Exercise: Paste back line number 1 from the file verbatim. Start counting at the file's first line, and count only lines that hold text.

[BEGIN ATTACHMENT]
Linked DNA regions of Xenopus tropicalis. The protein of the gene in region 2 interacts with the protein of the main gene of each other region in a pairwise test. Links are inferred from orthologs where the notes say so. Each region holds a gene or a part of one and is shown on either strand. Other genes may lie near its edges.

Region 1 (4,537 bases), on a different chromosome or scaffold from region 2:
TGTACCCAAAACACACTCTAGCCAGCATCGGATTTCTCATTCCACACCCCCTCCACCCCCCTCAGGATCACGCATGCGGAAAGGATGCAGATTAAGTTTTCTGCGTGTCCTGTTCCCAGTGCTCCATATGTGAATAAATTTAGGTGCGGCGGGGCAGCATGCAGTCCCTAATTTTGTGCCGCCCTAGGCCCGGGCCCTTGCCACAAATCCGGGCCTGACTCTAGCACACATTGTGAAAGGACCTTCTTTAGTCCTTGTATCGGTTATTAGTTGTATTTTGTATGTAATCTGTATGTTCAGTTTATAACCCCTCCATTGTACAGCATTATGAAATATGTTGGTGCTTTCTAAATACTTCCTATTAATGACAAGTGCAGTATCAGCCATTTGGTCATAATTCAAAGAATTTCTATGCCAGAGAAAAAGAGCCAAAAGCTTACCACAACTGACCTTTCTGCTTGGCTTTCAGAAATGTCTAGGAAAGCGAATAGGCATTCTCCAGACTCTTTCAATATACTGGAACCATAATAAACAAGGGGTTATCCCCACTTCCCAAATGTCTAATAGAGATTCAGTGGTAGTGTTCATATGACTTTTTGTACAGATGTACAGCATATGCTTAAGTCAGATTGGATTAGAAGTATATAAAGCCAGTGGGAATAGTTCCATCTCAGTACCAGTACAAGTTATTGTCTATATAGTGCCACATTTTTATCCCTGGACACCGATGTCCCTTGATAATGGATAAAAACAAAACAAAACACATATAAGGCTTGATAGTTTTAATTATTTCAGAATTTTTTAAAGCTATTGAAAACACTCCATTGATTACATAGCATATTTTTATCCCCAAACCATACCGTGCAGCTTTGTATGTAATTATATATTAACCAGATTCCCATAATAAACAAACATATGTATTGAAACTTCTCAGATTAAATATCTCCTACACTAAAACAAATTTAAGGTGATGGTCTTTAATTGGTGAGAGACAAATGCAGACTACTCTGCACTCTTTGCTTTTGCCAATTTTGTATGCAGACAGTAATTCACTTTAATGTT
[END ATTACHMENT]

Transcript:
Linked DNA regions of Xenopus tropicalis. The protein of the gene in region 2 interacts with the protein of the main gene of each other region in a pairwise test. Links are inferred from orthologs where the notes say so. Each region holds a gene or a part of one and is shown on either strand. Other genes may lie near its edges.